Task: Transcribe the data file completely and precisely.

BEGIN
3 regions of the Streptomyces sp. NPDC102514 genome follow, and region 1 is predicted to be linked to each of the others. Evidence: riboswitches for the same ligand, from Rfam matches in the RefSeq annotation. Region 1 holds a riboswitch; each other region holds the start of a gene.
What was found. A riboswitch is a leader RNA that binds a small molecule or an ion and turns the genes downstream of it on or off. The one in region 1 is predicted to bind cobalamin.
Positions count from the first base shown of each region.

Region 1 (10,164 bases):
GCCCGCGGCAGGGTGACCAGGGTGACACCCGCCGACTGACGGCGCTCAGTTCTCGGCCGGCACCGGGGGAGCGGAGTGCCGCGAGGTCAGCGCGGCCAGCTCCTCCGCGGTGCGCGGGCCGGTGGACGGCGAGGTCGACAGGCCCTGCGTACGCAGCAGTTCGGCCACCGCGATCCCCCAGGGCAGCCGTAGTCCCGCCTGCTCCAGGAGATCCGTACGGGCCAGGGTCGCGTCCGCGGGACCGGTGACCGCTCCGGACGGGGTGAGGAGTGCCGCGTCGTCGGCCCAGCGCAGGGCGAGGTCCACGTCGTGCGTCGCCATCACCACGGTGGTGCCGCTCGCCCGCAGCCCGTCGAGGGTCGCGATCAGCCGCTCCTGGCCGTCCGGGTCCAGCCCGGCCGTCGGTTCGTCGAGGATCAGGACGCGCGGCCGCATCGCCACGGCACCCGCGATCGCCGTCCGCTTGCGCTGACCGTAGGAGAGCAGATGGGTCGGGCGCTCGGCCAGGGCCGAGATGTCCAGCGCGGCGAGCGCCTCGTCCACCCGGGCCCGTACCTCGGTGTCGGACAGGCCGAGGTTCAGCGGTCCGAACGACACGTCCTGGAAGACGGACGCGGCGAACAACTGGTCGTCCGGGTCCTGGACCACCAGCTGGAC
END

3 regions of the Streptomyces sp. NPDC102514 genome follow, and region 1 is predicted to be linked to each of the others. Evidence: riboswitches for the same ligand, from Rfam matches in the RefSeq annotation. Region 1 holds a riboswitch; each other region holds the start of a gene.
What was found. A riboswitch is a leader RNA that binds a small molecule or an ion and turns the genes downstream of it on or off. The one in region 1 is predicted to bind cobalamin.
Positions count from the first base shown of each region.

Region 1 (10,164 bases):
GCCCGCGGCAGGGTGACCAGGGTGACACCCGCCGACTGACGGCGCTCAGTTCTCGGCCGGCACCGGGGGAGCGGAGTGCCGCGAGGTCAGCGCGGCCAGCTCCTCCGCGGTGCGCGGGCCGGTGGACGGCGAGGTCGACAGGCCCTGCGTACGCAGCAGTTCGGCCACCGCGATCCCCCAGGGCAGCCGTAGTCCCGCCTGCTCCAGGAGATCCGTACGGGCCAGGGTCGCGTCCGCGGGACCGGTGACCGCTCCGGACGGGGTGAGGAGTGCCGCGTCGTCGGCCCAGCGCAGGGCGAGGTCCACGTCGTGCGTCGCCATCACCACGGTGGTGCCGCTCGCCCGCAGCCCGTCGAGGGTCGCGATCAGCCGCTCCTGGCCGTCCGGGTCCAGCCCGGCCGTCGGTTCGTCGAGGATCAGGACGCGCGGCCGCATCGCCACGGCACCCGCGATCGCCGTCCGCTTGCGCTGACCGTAGGAGAGCAGATGGGTCGGGCGCTCGGCCAGGGCCGAGATGTCCAGCGCGGCGAGCGCCTCGTCCACCCGGGCCCGTACCTCGGTGTCGGACAGGCCGAGGTTCAGCGGTCCGAACGACACGTCCTGGAAGACGGACGCGGCGAACAACTGGTCGTCCGGGTCCTGGACCACCAGCTGGAC